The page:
When I lived there for a year at the beginning of this century, Sweden stood out for its social democratic citizenship. Among the many distinct things that means, I was impressed by the benefits I didn’t expect, including the fact that I had access to no-nonsense, constructive (not policing) state assistance immediately, and that I could vote after a couple of months. I had political citizenship rights within weeks of living in Sweden. How democratic is that?! Lots of African Americans and other expropriated Americans never get political citizenship rights in the US. Who couldn’t vote in Sweden were expats. That kind of right to vote is what today’s Leftish No Borders advocates call “domicile citizenship,” though it’s not clear they know under what conditions it exists.
When I moved to Canada, that darling, that sweetheart of immigration advocates everywhere, I was struck by its opposite citizenship: I was not able to exercise citizenship rights for a decade, while I went through the residency and citizenship process. But people with a lot of money can readily buy citizenship rights in Canada. Expats enjoy citizenship. If you aren’t rich, residency is only a supplemental, contributing criterion for Canadian citizenship. It’s either Jus Sanguinis or money (Jus Divitiae) that efficiently makes the Canadian. And if you don’t believe me, well then let me tell you what a young, female African immigrant said at our surveillance-rich, monarchical swearing-in ceremony. New citizens were invited to give a speech about What Canadian Citizenship Means to Me. Her speech theme was: Canadian citizenship means, finally, I won’t be forced to submit to exploitation by Canadians so hard anymore. We could all relate, and she got a standing-O for it.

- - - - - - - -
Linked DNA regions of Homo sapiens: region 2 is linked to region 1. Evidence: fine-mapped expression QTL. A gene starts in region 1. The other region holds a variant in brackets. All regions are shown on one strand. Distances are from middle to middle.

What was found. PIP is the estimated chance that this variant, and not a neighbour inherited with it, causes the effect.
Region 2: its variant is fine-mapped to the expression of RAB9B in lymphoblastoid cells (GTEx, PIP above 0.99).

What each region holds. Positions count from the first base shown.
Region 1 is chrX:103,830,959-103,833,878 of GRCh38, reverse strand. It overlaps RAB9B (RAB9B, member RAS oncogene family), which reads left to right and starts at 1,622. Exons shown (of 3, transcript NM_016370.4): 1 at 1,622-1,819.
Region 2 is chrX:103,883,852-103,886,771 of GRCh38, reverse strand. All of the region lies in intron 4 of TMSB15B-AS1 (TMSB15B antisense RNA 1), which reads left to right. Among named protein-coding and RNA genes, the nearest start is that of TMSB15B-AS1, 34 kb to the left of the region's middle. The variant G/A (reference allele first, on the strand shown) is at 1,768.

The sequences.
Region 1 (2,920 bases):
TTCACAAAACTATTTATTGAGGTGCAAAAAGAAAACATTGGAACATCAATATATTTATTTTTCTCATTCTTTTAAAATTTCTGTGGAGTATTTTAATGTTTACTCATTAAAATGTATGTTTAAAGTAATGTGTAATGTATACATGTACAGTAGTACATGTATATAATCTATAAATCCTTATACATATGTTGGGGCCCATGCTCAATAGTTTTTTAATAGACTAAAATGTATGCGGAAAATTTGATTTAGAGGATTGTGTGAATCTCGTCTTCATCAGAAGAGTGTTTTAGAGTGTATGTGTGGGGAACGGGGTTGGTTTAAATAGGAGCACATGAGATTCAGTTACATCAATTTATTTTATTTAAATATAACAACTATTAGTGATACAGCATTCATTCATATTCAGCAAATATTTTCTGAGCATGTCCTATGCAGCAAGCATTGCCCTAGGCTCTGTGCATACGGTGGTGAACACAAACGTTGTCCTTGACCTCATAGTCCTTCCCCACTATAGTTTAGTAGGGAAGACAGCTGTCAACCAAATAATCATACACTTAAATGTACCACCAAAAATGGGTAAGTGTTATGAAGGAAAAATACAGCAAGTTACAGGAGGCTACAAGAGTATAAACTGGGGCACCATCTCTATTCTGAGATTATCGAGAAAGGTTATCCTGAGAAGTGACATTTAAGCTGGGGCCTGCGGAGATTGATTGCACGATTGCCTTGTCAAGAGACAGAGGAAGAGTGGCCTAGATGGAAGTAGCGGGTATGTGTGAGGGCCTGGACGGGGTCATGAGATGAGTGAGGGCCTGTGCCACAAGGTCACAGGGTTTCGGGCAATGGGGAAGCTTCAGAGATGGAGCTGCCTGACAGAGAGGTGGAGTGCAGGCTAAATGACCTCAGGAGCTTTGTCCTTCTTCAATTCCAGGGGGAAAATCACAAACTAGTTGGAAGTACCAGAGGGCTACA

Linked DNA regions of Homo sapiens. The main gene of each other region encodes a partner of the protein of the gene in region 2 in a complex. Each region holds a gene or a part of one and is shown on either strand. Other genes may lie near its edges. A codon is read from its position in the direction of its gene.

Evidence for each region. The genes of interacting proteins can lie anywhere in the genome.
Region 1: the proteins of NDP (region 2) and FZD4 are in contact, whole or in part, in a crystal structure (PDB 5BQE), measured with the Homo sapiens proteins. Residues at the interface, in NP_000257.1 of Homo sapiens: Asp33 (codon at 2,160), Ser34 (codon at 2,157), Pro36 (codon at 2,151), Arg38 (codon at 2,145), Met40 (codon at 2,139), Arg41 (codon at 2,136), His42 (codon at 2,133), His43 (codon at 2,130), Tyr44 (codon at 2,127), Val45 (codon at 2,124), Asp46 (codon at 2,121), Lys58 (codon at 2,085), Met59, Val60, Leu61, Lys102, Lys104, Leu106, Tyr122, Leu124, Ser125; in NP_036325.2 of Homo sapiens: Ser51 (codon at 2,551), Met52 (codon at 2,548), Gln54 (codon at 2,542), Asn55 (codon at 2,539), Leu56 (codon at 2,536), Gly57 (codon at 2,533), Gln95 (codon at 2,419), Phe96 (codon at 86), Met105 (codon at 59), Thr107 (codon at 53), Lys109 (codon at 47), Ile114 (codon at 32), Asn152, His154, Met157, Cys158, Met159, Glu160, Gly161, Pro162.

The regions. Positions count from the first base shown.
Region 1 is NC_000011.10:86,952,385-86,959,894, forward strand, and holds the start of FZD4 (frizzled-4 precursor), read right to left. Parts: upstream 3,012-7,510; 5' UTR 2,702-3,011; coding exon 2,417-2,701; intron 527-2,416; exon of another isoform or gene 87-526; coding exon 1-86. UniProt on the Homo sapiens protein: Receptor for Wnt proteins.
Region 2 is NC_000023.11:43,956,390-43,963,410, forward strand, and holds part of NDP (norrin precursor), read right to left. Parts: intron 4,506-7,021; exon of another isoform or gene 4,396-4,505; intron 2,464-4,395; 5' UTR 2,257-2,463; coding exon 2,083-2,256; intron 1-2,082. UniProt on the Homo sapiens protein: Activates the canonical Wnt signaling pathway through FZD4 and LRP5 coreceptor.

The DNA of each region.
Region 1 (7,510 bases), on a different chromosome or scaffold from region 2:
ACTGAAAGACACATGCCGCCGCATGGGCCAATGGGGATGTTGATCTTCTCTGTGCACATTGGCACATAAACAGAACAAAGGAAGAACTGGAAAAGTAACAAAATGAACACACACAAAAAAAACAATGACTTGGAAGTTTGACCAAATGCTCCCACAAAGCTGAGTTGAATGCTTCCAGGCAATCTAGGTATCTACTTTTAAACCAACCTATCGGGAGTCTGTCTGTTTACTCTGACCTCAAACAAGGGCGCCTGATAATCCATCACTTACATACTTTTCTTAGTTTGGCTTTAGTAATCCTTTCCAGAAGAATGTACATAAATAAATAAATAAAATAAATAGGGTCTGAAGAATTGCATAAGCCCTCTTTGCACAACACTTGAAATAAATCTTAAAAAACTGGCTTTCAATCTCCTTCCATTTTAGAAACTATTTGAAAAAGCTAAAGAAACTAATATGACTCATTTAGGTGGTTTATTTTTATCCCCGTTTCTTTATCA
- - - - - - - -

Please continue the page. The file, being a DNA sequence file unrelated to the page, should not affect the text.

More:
DHS and ICE are abominations, crimes against humanity. For sure, the brutal US approach to immigrants is enough to drive anyone crazy. In fact, I’ve seen that happen. It seems to me though that the problem is clear enough: Divest from policing and carceralism; impose borders and limits on your capitalist class, and tax them; and distribute wealth to support social reproduction and other productive economic contributions. And do like the Swedes: Make citizenship about living and contributing in a place, within communities, not about payoff.